Cardiac MRI

What is a Cardiac MRI? How does it work?

A cardiac MRI captures photos of the heart and blood vessels with the use of a magnet and radio waves. The images from the cardiac MRI will show if there is damage to a certain area of the heart, the structure of the heart, and the function of the heart. These images also show the heart’s chambers and valves which helps make a diagnosis.

Some reasons a doctor orders a cardiac MRI include:

  • Cardiomyopathy - heart muscle becomes thick and weakened
  • Congenital heart disease - defects in the fetus heart
  • Coronary heart disease - narrowing of the coronary arteries caused by the buildup of fatty materials called plaque
  • Heart failure - heart muscle is weak and can’t pump enough blood to the body
  • Heart valve disease - when heart valves become damaged, they can block flow in the heart

What happens during a Cardiac MRI?

The cardiac MRI machine is made up of a bench, which moves in and out of a large tube that opens at both the head and feet. It is controlled by a technician from another room The cardiac MRI machine is controlled by a technician from another room using a remote control. The technician will communicate with the patient via microphone, giving instructions while the pictures are being taken.

A cardiac MRI is noninvasive and does not require a surgical incision. The process can take anywhere from 30 to 90 minutes.

Prior to getting a cardiac MRI, it is important to notify the doctor of any metal implants from past surgeries and to remove all jewelry or clothing with metal clasps/buttons, as magnets attract metals.

Additional/Related Procedures

After a cardiac MRI determines the cause of the abnormal heart, a minimally invasive procedure or surgery may be needed to treat it, including:
  • Catheter Ablation: This minimally invasive procedure uses a catheter to apply heat or cold (cryoablation) to disrupt or destroy heart tissue that causes an arrhythmia. It requires a short hospital stay and offers a quick recovery.
  • Implanted Electronic Cardiac Devices: Small battery-powered devices, such as pacemakers, defibrillators and cardiac resynchronization therapy (CRT) devices, are connected to one or more wires (called leads) and are surgically placed under the skin near the collarbone. These devices automatically deliver an electrical signal to control your heartbeat.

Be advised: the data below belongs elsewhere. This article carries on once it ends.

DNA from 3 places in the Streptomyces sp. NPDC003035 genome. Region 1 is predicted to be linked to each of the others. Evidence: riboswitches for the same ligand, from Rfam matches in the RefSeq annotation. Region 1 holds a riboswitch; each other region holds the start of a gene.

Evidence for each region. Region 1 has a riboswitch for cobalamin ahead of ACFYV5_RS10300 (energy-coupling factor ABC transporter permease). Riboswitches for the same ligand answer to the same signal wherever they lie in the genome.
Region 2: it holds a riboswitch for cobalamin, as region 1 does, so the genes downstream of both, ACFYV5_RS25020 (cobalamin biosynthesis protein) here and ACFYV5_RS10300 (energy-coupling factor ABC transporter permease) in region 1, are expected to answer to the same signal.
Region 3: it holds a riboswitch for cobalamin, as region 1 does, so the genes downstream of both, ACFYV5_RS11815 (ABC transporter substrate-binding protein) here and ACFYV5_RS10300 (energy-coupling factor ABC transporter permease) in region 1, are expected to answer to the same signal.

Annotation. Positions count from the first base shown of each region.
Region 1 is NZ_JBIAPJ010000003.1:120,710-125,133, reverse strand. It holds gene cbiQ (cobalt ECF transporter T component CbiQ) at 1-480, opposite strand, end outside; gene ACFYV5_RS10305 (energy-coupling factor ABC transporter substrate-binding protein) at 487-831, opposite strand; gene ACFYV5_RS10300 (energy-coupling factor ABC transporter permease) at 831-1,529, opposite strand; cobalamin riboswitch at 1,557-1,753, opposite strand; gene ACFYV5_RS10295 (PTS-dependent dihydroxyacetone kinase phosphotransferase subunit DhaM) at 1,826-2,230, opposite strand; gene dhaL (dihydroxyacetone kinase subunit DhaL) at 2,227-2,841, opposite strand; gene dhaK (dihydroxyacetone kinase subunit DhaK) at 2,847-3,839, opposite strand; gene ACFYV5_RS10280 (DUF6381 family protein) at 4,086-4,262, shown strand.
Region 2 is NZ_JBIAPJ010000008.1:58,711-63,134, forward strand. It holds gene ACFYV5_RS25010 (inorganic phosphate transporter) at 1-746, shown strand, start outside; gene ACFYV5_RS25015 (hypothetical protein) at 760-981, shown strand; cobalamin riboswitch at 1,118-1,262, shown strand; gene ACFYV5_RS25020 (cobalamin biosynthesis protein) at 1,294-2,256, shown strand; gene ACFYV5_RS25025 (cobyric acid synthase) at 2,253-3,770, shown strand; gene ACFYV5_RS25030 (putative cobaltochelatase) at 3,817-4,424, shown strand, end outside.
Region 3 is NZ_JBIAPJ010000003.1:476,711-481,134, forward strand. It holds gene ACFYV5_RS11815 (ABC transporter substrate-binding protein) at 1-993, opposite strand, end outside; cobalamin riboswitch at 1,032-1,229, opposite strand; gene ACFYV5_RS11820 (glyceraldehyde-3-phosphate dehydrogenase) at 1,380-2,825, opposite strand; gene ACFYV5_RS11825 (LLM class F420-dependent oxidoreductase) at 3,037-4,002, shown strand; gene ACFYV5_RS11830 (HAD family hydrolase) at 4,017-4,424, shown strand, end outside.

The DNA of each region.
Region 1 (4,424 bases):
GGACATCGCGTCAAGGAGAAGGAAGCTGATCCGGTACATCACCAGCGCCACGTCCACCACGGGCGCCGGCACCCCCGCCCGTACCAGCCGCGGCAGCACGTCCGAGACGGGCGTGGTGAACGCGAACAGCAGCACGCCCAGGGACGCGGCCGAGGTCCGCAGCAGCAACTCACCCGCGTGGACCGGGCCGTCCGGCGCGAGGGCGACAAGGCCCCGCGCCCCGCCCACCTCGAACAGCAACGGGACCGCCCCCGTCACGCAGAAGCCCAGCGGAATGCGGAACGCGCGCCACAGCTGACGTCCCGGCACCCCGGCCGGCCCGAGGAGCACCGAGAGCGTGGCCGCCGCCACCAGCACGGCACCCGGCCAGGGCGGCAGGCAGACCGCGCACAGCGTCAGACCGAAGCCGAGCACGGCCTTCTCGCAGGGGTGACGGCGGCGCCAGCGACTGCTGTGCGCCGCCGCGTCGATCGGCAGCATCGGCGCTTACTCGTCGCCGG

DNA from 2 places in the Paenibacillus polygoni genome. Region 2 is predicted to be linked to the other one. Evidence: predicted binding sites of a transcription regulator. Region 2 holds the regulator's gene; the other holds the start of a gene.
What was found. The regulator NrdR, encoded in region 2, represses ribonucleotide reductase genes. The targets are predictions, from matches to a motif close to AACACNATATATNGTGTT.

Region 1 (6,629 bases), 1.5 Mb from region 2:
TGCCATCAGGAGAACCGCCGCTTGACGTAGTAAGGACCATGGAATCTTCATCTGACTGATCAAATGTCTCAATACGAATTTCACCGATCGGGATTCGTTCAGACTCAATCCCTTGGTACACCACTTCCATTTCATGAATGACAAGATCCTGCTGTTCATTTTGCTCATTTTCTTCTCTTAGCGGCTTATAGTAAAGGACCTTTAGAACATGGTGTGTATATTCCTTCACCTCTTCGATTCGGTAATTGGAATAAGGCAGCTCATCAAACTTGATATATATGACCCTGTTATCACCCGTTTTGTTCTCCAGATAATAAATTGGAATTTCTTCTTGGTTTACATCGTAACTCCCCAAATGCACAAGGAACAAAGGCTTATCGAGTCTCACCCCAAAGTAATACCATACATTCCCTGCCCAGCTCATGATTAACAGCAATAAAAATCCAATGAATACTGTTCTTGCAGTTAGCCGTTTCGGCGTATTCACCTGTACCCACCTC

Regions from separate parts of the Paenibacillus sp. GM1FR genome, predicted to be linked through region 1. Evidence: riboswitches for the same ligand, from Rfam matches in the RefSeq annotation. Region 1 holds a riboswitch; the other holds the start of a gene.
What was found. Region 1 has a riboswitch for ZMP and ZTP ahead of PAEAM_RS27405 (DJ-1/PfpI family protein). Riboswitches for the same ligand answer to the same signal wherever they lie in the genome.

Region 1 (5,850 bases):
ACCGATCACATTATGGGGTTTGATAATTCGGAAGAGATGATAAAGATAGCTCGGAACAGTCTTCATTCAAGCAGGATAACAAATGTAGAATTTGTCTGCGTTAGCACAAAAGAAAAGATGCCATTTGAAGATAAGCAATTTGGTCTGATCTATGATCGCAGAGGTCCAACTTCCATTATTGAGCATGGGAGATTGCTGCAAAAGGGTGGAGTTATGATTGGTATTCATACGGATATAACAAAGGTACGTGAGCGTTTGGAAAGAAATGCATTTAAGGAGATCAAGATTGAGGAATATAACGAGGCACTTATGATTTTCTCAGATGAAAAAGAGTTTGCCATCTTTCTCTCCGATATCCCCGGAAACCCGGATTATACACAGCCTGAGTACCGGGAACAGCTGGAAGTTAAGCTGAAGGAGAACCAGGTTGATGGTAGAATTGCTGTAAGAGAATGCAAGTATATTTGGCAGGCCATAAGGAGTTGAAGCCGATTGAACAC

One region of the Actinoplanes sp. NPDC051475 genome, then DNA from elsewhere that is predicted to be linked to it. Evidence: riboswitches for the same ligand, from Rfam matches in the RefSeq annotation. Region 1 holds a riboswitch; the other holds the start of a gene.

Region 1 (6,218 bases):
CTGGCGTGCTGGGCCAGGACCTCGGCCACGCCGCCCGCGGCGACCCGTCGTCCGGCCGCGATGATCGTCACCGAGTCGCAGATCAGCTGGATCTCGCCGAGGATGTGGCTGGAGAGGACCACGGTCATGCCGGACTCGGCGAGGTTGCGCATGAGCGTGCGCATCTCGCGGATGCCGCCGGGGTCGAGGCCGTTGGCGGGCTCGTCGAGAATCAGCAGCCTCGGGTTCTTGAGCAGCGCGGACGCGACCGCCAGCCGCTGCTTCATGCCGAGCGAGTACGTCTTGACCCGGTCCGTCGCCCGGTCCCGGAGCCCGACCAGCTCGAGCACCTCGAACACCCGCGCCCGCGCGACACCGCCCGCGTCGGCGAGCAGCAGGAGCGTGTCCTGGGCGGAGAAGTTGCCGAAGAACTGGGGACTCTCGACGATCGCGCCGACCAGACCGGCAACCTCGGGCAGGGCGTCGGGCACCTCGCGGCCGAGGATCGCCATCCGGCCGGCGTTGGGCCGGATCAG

• WATCHMAN™ Left Atrial Appendage Closure: This advanced surgery can significantly reduce the risk of stroke in people with atrial fibrillation by blocking the area in the heart where most stroke-causing blood clots form, called the left atrial appendage.

Scheduling

Jersey Shore University Medical Center - call 732-776-4300

JFK University Medical Center - call 732-321-7540

Hackensack University Medical Center - call 551-996-3800

For More Information

Why Choose Hackensack Meridian Health for Heart Care

Quality

We have more top-ranked hospitals than any other system in New Jersey, including for the best Cardiology & Heart Surgery program and as High Performing in several areas of care, including Aortic Valve Surgery, Heart Attack and Heart Bypass Surgery, as noted by U.S. News & World Report.

Innovation

Our award-winning team of experienced heart specialists uses the latest diagnostic equipment and minimally invasive surgical techniques to diagnose and treat common and complex heart conditions.

Comprehensive heart care

Our team-based approach pairs you with top heart experts. From prevention and diagnosis to surgery and rehabilitation, we provide comprehensive heart care in a compassionate, friendly environment close to home.

Patient speaking with doctor
Our Top Heart Doctors in New Jersey

Our highly skilled team of heart specialists perform more than 3,000 procedures every year, including advanced, minimally invasive approaches. We provide exceptional cardiac treatment and personalized care to help you recover as quickly and safely as possible.

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